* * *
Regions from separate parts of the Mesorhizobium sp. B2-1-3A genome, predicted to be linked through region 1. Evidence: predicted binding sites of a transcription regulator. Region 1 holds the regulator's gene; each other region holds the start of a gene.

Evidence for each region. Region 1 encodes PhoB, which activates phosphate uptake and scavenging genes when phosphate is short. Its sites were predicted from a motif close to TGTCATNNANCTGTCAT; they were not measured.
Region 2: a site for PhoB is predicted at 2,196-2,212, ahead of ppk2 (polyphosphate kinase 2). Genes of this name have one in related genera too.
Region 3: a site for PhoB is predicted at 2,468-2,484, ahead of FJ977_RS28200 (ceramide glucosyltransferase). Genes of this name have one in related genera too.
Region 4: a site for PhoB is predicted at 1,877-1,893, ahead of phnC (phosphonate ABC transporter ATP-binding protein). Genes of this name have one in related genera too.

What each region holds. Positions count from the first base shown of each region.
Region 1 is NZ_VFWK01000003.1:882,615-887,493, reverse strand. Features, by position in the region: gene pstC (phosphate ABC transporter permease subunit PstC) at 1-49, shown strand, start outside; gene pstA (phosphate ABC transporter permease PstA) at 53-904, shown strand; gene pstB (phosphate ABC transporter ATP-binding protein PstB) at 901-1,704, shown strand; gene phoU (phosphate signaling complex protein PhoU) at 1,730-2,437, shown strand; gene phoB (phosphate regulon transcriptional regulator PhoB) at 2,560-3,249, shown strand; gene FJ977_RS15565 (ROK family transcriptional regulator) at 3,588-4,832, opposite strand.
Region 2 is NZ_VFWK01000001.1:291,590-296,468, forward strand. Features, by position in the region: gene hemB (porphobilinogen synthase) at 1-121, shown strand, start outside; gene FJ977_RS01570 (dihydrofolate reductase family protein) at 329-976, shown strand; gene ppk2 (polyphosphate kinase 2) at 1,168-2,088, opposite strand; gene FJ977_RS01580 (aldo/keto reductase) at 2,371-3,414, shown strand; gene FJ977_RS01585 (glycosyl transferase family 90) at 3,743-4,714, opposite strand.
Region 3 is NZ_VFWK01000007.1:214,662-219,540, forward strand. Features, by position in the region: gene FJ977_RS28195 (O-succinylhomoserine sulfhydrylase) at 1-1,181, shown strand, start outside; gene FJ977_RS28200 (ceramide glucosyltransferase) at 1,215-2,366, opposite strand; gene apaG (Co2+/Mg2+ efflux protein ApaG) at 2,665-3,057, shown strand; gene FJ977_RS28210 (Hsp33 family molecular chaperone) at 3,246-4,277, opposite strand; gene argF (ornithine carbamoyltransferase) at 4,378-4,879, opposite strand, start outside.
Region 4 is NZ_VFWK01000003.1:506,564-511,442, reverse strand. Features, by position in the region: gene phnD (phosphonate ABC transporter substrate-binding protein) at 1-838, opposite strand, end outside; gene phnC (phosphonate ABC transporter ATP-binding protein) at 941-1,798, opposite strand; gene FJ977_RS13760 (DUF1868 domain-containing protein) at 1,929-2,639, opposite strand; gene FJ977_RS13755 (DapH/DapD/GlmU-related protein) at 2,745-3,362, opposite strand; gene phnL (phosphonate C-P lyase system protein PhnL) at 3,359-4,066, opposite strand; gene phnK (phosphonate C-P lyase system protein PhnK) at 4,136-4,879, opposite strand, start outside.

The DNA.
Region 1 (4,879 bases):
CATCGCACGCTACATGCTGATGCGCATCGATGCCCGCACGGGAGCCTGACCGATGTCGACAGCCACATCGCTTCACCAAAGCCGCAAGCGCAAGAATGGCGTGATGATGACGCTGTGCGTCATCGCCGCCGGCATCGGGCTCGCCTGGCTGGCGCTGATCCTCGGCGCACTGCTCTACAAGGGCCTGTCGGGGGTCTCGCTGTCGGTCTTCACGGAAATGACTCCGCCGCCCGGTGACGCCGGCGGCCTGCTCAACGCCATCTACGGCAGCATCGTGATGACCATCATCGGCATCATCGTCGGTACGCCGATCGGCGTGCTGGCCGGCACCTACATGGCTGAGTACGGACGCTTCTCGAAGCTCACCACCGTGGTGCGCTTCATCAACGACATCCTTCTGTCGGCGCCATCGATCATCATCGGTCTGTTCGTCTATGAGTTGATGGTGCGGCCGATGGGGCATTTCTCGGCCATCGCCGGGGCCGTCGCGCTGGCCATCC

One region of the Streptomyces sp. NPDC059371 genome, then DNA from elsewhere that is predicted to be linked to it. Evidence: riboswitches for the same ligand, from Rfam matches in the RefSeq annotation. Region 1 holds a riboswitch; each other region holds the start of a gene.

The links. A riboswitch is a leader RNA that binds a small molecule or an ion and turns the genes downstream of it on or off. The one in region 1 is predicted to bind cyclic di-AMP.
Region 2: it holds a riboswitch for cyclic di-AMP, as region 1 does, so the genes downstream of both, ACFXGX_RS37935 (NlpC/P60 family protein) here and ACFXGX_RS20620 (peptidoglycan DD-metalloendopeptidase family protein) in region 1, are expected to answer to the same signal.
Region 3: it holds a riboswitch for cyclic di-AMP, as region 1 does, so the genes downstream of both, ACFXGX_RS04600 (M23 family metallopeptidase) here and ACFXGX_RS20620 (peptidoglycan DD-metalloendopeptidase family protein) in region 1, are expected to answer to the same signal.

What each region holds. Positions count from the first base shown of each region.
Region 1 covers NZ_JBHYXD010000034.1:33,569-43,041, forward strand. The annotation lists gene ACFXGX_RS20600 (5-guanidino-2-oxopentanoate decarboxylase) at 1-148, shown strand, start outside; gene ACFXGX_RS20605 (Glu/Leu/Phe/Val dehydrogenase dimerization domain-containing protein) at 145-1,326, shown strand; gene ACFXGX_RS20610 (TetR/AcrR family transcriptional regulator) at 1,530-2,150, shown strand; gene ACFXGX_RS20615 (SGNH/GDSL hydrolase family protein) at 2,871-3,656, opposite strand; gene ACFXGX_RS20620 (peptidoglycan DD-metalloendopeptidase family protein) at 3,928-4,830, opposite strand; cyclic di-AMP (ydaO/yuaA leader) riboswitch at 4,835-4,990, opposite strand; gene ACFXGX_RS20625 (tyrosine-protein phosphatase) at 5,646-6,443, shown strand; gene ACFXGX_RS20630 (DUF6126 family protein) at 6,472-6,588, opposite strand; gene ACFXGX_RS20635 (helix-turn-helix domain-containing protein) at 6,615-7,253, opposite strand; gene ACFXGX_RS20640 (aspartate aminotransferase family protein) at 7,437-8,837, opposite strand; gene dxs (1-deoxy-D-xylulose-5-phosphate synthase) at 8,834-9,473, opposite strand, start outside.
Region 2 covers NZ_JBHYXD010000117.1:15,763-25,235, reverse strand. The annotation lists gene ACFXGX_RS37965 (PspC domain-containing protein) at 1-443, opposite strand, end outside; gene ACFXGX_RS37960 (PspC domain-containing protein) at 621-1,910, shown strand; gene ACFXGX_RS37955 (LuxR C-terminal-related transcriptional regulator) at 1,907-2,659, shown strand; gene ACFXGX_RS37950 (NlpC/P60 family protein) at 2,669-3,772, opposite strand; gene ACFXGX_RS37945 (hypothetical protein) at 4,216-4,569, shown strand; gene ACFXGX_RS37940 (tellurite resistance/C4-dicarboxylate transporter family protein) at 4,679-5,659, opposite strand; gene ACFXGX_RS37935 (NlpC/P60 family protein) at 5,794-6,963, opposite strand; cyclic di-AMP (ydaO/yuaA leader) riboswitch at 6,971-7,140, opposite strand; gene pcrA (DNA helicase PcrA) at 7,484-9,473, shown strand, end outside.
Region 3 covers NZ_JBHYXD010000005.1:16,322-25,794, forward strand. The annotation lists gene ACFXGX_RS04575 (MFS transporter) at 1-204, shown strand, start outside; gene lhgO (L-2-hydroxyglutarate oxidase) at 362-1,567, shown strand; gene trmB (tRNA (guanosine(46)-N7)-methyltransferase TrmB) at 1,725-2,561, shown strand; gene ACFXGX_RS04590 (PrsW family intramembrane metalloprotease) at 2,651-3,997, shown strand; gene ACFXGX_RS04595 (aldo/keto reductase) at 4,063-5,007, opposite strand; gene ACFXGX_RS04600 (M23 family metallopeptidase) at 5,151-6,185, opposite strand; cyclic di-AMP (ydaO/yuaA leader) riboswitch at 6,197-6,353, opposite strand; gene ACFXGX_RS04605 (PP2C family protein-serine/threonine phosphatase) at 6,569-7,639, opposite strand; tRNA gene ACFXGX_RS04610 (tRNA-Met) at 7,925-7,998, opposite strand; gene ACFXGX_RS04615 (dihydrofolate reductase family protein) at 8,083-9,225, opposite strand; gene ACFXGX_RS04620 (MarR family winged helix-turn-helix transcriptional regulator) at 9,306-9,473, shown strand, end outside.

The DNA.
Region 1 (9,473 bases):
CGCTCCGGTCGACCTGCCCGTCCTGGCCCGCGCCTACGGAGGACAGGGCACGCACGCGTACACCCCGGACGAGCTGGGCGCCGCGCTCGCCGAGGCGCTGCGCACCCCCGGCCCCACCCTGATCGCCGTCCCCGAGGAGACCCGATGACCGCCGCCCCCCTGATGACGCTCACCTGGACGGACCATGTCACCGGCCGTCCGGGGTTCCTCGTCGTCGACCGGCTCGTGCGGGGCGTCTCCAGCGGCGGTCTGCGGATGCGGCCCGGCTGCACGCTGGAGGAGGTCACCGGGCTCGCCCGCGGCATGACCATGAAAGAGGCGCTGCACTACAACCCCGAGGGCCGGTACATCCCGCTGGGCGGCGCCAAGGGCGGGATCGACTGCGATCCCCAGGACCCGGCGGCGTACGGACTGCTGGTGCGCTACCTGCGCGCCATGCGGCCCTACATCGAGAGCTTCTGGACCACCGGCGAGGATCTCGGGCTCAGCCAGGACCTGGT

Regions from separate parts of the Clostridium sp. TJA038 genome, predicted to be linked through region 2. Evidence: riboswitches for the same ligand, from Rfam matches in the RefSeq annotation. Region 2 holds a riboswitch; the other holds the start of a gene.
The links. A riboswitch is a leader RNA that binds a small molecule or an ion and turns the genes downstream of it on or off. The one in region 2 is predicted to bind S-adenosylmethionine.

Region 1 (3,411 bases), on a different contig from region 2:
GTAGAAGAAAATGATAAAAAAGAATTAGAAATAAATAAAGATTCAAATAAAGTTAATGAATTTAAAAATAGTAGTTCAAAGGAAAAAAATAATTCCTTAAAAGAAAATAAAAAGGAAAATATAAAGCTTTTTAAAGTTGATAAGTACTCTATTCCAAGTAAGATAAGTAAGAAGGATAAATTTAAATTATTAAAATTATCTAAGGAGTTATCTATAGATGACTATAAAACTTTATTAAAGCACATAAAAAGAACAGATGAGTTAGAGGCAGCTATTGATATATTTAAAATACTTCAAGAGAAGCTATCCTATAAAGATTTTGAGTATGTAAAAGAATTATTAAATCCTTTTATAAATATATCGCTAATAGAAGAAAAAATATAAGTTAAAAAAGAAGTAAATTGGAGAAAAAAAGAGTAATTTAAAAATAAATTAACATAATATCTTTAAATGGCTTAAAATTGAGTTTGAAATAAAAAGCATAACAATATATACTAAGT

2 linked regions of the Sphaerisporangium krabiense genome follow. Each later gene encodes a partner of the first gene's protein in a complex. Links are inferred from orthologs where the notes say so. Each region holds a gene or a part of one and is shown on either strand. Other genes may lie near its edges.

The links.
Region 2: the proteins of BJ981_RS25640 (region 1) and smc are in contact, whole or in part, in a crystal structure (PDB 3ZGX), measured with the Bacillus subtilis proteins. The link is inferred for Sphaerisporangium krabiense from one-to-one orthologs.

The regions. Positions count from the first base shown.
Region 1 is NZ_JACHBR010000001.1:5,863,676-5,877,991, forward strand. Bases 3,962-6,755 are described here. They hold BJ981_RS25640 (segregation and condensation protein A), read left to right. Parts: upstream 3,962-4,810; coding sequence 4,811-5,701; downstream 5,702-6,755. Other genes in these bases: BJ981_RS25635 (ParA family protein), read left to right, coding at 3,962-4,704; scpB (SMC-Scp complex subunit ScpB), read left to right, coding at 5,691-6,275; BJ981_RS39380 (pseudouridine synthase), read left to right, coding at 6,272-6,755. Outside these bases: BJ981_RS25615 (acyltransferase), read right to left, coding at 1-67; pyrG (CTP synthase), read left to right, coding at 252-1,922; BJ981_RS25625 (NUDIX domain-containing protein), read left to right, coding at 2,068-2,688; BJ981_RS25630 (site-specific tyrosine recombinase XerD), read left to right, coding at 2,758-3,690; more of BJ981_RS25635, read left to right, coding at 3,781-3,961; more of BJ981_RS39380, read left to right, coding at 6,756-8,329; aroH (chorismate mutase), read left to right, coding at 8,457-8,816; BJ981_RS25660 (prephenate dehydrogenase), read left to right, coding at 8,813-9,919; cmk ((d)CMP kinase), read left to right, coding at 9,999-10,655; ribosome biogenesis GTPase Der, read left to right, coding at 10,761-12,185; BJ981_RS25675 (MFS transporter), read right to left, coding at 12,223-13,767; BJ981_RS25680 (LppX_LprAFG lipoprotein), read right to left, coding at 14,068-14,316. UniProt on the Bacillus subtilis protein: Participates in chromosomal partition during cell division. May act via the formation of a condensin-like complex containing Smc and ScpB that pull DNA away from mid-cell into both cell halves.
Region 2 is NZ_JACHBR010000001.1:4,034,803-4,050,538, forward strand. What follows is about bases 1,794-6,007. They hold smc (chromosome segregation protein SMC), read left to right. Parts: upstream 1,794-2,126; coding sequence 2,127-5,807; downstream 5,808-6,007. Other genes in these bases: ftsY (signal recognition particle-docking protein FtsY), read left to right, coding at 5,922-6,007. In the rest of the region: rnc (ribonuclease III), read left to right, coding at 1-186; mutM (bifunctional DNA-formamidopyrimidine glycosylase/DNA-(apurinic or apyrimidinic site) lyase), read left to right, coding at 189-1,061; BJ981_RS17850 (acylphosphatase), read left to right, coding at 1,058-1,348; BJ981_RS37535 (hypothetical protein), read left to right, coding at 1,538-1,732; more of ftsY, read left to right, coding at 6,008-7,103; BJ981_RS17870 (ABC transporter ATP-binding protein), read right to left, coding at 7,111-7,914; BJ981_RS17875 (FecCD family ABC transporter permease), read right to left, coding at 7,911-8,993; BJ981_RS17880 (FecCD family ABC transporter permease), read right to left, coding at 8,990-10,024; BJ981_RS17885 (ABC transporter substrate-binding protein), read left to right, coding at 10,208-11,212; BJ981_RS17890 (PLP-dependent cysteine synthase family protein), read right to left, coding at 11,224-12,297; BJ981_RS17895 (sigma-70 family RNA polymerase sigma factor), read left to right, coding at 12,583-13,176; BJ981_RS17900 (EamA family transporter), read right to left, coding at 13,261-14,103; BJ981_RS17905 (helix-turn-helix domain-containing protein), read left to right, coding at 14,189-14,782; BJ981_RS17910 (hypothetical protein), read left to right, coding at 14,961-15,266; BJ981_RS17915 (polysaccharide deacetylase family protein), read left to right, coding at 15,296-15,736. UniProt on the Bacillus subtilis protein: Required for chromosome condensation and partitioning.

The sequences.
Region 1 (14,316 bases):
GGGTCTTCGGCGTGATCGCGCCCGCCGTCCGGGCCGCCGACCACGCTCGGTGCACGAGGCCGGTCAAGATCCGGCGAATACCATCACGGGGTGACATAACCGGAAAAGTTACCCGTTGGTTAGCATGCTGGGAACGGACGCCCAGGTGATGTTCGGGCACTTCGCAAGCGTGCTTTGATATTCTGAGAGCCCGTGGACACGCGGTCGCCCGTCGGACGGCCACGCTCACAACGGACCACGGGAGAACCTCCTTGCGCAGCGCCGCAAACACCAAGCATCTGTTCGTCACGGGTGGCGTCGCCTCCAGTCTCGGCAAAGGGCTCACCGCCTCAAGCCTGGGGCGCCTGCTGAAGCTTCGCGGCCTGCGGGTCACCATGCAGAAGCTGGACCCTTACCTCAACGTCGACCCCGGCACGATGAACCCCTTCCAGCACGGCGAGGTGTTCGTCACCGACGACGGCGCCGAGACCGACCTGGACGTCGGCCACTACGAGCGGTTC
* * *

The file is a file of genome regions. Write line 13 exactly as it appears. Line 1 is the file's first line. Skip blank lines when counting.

CATCGCACGCTACATGCTGATGCGCATCGATGCCCGCACGGGAGCCTGACCGATGTCGACAGCCACATCGCTTCACCAAAGCCGCAAGCGCAAGAATGGCGTGATGATGACGCTGTGCGTCATCGCCGCCGGCATCGGGCTCGCCTGGCTGGCGCTGATCCTCGGCGCACTGCTCTACAAGGGCCTGTCGGGGGTCTCGCTGTCGGTCTTCACGGAAATGACTCCGCCGCCCGGTGACGCCGGCGGCCTGCTCAACGCCATCTACGGCAGCATCGTGATGACCATCATCGGCATCATCGTCGGTACGCCGATCGGCGTGCTGGCCGGCACCTACATGGCTGAGTACGGACGCTTCTCGAAGCTCACCACCGTGGTGCGCTTCATCAACGACATCCTTCTGTCGGCGCCATCGATCATCATCGGTCTGTTCGTCTATGAGTTGATGGTGCGGCCGATGGGGCATTTCTCGGCCATCGCCGGGGCCGTCGCGCTGGCCATCC